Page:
Skip to main content
Part of complete coverage from

More gun mayhem -- and yet we wait for action

By LZ Granderson, CNN Contributor
updated 3:42 PM EST, Mon February 4, 2013
STORY HIGHLIGHTS
  • LZ Granderson: Tragic shootings take place in Alabama, Chicago, Phoenix
  • One takes the life of a 15-year-old days after she performed in Inauguration
  • He says things were supposed to change after the horror of Newtown
  • Granderson: And yet we wait for things like universal background checks for guns

Editor's note: LZ Granderson, who writes a weekly column for CNN.com, was named journalist of the year by the National Lesbian and Gay Journalists Association and is a 2011 Online Journalism Award finalist for commentary. He is a senior writer and columnist for ESPN the Magazine and ESPN.com. Follow him on Twitter: @locs_n_laughs.

(CNN) -- On Tuesday, a man identified by authorities as Jimmy Lee Dykes boarded a school bus as it stopped to drop off children and demanded two students. Police say that when the bus driver, Charles Albert Poland, refused, Dykes -- who was arrested last month, accused of shooting at neighbors in a dispute over a speed bump -- shot Poland four times, killing him. As I'm writing this, he is in a standoff with police, who say he's holding someone's 5-year-old boy hostage in his underground doomsday bunker.

Also on Tuesday, 15-year-old Hadiya Pendleton was gunned down in Chicago, allegedly by someone who thought she and her friends were members of a rival gang. It was raining, and the teens were standing underneath a shelter in a park. A park that is about a mile north of the home of President Obama's home. And just a little over a week ago, Pendleton was a participant in Obama's inauguration festivities as a member of the King College Prep band.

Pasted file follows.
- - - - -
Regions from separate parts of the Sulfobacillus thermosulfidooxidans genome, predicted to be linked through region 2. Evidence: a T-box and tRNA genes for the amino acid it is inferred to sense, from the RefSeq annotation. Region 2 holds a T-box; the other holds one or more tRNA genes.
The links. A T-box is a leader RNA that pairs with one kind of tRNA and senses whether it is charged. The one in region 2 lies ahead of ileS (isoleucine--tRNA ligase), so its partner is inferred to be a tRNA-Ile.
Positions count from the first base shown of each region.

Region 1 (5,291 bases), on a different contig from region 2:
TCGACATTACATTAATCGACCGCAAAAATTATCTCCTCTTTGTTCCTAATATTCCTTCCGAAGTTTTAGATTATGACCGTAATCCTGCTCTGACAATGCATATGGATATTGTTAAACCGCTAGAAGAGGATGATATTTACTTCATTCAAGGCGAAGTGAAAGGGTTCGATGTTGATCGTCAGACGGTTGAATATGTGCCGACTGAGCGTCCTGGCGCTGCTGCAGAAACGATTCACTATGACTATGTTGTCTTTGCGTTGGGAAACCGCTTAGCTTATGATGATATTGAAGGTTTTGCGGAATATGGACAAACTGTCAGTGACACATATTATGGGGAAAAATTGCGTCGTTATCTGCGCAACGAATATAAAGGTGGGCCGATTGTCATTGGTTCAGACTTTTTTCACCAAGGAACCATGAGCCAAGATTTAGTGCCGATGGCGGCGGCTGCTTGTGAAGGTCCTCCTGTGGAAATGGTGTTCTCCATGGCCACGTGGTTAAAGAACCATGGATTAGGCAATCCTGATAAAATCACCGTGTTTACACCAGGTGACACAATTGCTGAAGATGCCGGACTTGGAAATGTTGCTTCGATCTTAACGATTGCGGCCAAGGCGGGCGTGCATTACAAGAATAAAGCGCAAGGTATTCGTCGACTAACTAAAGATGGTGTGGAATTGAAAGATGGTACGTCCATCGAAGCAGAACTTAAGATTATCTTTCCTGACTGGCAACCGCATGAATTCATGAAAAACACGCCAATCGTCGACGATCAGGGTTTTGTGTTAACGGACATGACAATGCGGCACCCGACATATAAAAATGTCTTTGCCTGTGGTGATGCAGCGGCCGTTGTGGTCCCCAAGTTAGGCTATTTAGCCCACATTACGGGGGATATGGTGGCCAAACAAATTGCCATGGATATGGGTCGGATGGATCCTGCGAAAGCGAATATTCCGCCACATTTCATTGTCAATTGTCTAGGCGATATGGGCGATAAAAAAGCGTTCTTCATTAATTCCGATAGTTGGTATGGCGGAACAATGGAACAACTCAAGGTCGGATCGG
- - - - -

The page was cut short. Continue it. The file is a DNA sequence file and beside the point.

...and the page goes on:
LZ Granderson
LZ Granderson

That's just one day in the life of America. ... I wonder what tomorrow will bring.

A Pew Research Center poll found that 85% of Americans back a universal background check to limit the ability of convicted felons and the mentally ill to get a gun -- and yet we wait.

On Wednesday, the NFL announced that the Super Bowl pregame show will feature a performance of "America the Beautiful" by 26 students and faculty members from Sandy Hook Elementary School.

Become a fan of CNNOpinion
Stay up to date on the latest opinion, analysis and conversations through social media. Join us at Facebook/CNNOpinion and follow us @CNNOpinion on Twitter. We welcome your ideas and comments.



The Sandy Hook massacre was supposed to change things, change us. And yet we wait.

Even while the NFL announced its gesture, a gunman whom police identified as 70-year-old Arthur Harmon went inside a Phoenix office building and shot three people, one fatally.